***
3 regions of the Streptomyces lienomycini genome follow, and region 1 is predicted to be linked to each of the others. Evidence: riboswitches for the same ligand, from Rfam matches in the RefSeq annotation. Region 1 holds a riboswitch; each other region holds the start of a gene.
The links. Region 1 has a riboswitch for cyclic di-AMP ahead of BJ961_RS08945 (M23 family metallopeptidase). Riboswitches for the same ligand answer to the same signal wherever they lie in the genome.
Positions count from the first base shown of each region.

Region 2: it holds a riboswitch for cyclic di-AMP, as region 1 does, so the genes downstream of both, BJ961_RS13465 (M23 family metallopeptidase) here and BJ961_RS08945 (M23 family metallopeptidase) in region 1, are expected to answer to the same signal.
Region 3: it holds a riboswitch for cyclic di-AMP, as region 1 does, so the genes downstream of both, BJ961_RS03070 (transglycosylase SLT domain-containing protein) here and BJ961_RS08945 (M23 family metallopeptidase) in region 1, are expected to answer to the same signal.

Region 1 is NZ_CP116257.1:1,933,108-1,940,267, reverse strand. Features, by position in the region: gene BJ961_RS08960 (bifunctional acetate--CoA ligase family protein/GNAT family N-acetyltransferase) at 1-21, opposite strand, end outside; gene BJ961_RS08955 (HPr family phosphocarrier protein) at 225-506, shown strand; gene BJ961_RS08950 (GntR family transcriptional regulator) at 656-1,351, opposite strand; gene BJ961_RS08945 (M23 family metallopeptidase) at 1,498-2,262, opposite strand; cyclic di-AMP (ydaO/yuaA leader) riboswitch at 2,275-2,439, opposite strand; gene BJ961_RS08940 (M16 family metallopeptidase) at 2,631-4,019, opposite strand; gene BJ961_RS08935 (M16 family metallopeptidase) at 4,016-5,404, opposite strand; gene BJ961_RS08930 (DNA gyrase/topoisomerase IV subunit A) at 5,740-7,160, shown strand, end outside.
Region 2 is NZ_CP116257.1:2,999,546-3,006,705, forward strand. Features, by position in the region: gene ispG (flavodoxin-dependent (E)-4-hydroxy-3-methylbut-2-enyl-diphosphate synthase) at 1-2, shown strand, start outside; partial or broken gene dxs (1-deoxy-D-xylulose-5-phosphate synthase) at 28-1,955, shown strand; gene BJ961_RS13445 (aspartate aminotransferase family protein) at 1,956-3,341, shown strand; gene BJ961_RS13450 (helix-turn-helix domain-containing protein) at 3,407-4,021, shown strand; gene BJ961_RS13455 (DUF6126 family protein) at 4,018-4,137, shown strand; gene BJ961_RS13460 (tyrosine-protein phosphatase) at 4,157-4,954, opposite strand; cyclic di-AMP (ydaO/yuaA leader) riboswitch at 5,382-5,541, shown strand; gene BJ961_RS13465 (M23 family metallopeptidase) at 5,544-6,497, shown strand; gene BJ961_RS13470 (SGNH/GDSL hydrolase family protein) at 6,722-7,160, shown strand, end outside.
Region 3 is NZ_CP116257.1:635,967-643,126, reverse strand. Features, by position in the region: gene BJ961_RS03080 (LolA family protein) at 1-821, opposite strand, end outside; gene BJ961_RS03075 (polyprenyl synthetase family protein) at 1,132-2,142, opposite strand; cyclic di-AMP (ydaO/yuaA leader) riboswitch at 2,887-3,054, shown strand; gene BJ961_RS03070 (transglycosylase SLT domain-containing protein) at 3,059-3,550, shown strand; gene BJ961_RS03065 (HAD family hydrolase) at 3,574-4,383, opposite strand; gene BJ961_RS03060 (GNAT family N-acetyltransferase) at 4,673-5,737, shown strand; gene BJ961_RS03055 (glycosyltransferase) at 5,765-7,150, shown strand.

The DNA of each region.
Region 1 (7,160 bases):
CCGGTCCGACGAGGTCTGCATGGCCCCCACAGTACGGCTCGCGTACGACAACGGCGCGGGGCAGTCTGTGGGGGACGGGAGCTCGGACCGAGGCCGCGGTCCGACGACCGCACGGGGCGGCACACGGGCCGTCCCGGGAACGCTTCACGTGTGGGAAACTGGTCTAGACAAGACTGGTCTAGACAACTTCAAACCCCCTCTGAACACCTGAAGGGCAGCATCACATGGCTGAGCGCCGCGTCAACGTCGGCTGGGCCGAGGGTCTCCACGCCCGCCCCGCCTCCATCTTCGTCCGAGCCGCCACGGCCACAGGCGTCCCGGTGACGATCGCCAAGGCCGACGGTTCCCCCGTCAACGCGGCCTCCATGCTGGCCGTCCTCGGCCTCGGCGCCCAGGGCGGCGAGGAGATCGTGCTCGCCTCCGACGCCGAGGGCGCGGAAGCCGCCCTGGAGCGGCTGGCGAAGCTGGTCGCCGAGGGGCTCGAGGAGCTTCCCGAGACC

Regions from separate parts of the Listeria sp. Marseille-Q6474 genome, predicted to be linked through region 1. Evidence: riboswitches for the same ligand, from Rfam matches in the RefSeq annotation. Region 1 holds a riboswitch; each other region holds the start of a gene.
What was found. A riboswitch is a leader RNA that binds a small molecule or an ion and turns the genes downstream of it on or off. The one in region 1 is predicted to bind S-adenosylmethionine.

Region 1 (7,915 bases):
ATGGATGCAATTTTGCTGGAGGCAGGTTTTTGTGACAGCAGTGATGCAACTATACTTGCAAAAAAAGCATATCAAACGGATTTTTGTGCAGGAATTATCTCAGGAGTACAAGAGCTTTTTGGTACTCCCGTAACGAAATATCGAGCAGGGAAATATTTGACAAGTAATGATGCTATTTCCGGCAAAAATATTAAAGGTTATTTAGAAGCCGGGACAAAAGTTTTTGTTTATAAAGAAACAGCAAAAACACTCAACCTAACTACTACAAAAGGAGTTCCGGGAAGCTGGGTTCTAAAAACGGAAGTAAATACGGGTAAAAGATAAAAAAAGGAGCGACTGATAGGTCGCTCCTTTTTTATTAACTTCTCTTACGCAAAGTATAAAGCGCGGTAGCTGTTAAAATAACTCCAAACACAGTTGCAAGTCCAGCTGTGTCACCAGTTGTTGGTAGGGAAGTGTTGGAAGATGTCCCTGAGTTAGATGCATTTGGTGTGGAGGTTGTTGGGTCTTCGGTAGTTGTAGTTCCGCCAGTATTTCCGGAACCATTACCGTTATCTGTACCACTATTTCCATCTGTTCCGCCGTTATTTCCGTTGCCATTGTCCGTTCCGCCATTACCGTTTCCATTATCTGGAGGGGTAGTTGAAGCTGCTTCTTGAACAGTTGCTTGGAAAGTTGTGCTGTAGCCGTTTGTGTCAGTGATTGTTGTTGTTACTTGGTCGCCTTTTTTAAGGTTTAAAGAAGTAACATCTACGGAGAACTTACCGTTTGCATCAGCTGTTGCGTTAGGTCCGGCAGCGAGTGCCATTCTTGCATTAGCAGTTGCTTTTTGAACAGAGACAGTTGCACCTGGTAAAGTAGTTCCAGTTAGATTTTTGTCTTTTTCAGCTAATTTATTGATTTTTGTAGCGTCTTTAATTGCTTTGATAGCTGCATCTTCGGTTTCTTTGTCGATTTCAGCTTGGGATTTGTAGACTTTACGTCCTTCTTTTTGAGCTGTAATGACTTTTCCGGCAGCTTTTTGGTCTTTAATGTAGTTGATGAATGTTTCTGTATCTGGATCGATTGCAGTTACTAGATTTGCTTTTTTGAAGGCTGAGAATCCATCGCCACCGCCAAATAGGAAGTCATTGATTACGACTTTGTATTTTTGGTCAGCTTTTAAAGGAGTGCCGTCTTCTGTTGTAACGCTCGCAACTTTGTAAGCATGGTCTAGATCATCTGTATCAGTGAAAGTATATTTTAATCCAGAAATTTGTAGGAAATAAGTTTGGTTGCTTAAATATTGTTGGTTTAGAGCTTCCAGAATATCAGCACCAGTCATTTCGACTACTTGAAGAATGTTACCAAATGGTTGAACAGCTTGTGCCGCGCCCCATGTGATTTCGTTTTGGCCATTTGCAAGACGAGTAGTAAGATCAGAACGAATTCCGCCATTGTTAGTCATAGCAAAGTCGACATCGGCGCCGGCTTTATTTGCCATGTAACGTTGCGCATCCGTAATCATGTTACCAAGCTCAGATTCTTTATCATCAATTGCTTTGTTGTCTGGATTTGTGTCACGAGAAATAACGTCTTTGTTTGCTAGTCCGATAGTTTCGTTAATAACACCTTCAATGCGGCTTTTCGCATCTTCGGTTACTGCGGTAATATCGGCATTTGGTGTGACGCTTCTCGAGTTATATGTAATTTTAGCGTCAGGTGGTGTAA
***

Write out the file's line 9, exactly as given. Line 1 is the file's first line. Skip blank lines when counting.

The DNA of each region.